Sometimes all it takes is a phone call. That’s all it took for Deb Cohen, and she’s been a driving force behind the success of Friends of Taconic State Park since.
“I will never forget the phone call I got from my neighbor and friend Robin Bruce in 2008 who said, ‘We’re forming this group to help the park, and we’d really like it if you’d agree to be on the board. I promise, you don’t have to do anything.’ The rest, as they say, is history!”
Deb has served as the board treasurer since the group was formed and now handles most of the social media and communications for the Friends group. Like the rest of the 8-member board, she’s also done quite a bit of fundraising and “friend-raising.”
And raise friends and funds they have. The Friends quickly identified the preservation of the historic Copake Iron Works site, located within the Taconic State Park, as its first priority and it has developed a 20-year plan to stabilize, preserve and in some cases, restore the property to the condition of its operating hey-day in the mid-1800s. With the support of park staff, the Friends secured a 50% matching grant through the New York State Environmental Protection Fund and received contributions from more than 300 individuals, businesses and foundations, enabling them to meet the $150,000 fundraising goal. After just over a year of construction work, the protective cover for the historic Copake Iron Works furnace in Taconic State Park was completed.
One of Deb’s proudest moments was when the Friends learned Edgar Masters, the chairman of the Friends’ historic preservation committee, had won Parks & Trails New York’s Volunteer Service Award for his efforts to protect and preserve the 19th century blast furnace in the Copake Iron Works historic site.
Taconic State Park has many special features, making it easy to see why Deb and the Friends are so dedicated to its preservation and enhancement: its many miles of mountain trails, its proximity to the Bash Bish Falls (located in adjacent Massachusetts but most easily accessible through the Park), the crystal clear waters of the Ore Pit swimming area and of course, the Copake Iron Works historic site which is one of the most complete and intact examples of 19th century iron making in the Northeast.
Like most Friends groups, however, there are always challenges. Despite their fundraising success, Deb says, “Learning how to fundraise, write grant applications, find an appropriate tone for appeal letters, etc. – those challenges can be quite daunting, especially for an all-volunteer organization such as ours.”
Another challenge is volunteer recruitment. “It can be hard to find people who can make significant commitments of time, treasure and talent,” notes Deb. “We are lucky to have many volunteers who have made Friends of Taconic State Park a priority in their lives.”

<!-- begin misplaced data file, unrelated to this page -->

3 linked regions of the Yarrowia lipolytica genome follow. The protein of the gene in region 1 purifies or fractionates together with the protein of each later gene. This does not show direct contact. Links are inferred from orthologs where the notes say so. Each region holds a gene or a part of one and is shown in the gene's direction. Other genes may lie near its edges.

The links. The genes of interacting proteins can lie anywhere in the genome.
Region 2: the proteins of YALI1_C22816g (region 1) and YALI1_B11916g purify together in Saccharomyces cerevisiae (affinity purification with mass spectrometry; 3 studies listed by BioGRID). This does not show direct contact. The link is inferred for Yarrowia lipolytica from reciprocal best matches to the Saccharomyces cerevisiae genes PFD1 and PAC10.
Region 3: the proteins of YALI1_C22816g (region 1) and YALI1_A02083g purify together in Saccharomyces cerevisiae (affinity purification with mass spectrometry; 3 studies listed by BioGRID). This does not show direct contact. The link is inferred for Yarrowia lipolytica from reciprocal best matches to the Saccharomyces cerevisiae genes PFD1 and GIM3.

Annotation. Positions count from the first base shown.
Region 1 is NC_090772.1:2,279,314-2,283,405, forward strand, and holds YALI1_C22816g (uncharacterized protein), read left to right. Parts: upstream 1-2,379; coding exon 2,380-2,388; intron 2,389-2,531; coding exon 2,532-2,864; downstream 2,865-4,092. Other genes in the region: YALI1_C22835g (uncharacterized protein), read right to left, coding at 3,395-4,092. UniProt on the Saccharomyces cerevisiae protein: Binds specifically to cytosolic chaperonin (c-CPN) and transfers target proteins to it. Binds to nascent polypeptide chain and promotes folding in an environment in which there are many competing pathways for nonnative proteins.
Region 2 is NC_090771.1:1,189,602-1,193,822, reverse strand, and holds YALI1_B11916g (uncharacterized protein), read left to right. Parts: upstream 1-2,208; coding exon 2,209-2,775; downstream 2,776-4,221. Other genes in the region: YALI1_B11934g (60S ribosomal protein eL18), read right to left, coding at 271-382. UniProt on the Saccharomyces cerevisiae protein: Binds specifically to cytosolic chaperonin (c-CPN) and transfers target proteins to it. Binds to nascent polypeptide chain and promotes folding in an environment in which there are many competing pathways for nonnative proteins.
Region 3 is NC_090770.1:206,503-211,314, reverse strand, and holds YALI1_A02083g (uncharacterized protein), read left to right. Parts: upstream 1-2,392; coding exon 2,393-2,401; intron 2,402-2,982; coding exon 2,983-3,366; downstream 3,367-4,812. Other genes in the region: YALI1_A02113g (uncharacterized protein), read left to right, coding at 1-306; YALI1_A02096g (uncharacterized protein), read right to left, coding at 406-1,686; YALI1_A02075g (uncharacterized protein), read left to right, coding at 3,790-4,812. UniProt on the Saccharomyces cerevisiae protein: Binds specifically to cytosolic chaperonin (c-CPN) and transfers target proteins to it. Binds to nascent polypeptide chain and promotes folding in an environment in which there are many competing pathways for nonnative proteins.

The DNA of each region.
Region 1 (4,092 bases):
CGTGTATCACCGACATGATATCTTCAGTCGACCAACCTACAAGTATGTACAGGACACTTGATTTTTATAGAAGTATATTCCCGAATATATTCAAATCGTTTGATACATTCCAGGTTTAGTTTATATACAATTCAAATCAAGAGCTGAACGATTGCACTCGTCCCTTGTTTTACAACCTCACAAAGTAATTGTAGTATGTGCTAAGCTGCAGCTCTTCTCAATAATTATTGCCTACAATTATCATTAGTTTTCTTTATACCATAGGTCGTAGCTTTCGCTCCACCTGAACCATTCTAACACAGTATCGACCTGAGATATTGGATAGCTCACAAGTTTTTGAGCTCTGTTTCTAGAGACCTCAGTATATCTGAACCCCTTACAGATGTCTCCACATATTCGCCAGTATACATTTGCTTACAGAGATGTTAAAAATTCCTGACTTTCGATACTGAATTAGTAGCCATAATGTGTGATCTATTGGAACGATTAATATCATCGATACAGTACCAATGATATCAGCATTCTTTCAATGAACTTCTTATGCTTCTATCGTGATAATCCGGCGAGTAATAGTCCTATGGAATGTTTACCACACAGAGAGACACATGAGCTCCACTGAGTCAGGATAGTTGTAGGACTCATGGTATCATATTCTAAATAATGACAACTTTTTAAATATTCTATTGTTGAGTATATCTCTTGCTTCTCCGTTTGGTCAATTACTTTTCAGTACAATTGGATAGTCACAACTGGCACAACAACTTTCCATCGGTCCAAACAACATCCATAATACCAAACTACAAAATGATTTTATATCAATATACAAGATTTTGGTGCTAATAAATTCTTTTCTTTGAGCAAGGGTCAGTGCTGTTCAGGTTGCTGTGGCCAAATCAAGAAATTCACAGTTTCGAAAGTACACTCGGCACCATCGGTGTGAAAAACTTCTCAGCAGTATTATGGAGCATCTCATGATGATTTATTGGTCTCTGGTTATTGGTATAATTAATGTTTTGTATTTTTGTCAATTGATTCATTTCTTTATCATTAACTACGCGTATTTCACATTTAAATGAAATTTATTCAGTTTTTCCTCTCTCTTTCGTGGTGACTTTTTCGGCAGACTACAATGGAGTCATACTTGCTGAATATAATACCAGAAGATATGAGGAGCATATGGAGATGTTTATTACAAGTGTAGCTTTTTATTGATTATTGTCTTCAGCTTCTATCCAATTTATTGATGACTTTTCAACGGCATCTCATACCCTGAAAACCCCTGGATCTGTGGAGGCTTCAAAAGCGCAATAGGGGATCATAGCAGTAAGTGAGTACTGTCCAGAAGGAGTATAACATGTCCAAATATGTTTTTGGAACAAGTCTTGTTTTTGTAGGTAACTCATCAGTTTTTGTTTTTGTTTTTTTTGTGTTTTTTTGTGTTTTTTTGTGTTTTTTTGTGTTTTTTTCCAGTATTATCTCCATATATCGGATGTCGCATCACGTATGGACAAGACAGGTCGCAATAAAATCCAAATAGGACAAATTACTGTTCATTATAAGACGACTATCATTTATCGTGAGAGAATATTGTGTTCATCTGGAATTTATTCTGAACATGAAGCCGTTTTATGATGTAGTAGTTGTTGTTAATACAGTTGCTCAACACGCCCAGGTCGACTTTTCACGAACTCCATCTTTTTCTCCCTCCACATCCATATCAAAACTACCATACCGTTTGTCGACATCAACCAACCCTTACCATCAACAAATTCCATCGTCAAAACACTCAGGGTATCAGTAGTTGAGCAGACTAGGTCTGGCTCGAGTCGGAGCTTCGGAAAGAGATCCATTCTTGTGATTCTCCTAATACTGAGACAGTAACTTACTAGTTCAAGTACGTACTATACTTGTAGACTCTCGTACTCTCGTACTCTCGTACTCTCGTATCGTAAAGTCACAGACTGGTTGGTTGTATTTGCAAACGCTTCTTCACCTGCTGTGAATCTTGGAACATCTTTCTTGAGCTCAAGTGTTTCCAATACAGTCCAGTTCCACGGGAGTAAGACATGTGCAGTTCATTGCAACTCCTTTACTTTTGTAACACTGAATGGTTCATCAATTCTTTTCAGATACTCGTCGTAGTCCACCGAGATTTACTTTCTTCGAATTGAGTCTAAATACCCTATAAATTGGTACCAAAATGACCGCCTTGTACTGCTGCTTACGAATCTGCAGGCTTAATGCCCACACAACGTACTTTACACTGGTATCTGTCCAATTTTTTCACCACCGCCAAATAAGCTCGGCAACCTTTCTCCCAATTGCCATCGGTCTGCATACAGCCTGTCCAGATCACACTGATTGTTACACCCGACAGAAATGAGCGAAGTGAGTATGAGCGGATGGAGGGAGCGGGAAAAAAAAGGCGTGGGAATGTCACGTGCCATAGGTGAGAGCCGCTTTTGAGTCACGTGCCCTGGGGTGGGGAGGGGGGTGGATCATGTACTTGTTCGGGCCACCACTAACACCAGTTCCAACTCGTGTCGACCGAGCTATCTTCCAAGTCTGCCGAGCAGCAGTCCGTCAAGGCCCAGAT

Still, the Friends have been fortunate to have the enthusiastic support of the community. “Every project we have undertaken, every event we have hosted, every fundraising campaign we have launched has been unreservedly embraced by an ever-expanding circle of supporters,” adds Deb. “It never ceases to amaze me how eagerly people say yes when asked to help.”
Now that the furnace cover has been completed, the Friends have two new exciting projects underway. The first is an interpretative signage project at the Copake Iron Works historic site. The Friends are working with State Parks staff to create a history trail comprising 25 informative and engaging signs.
“Having preserved and stabilized the 19th century blast furnace and the nearby Engine House, we now have a duty to tell the story to ever-increasing numbers of visitors,” says Deb.
The group is also planning further stabilization work on the blast furnace. This project would entail replacing the massive cornerstones of the blast furnace, which were repurposed to rebuild a nearby roadway that had been washed out in the September 1938 hurricane.
Deb, who works remotely from Copake Falls as the Chief Financial Officer for a technology consulting firm in the Greater Boston area, recently joined the Parks & Trails New York Board of Directors. She’s also a longtime member of the Blue Hill Troupe in New York City and an ardent supporter of a number of environmental organizations in New York and Massachusetts and several animal shelters and rescue organizations.
When she’s not volunteering, Deb spends a lot of time walking her two very-old Siberian huskies and even more time pulling weeds in her way-too-big vegetable garden, but she admits she spends “not nearly enough time hiking in the Taconic mountain range that surrounds my home.”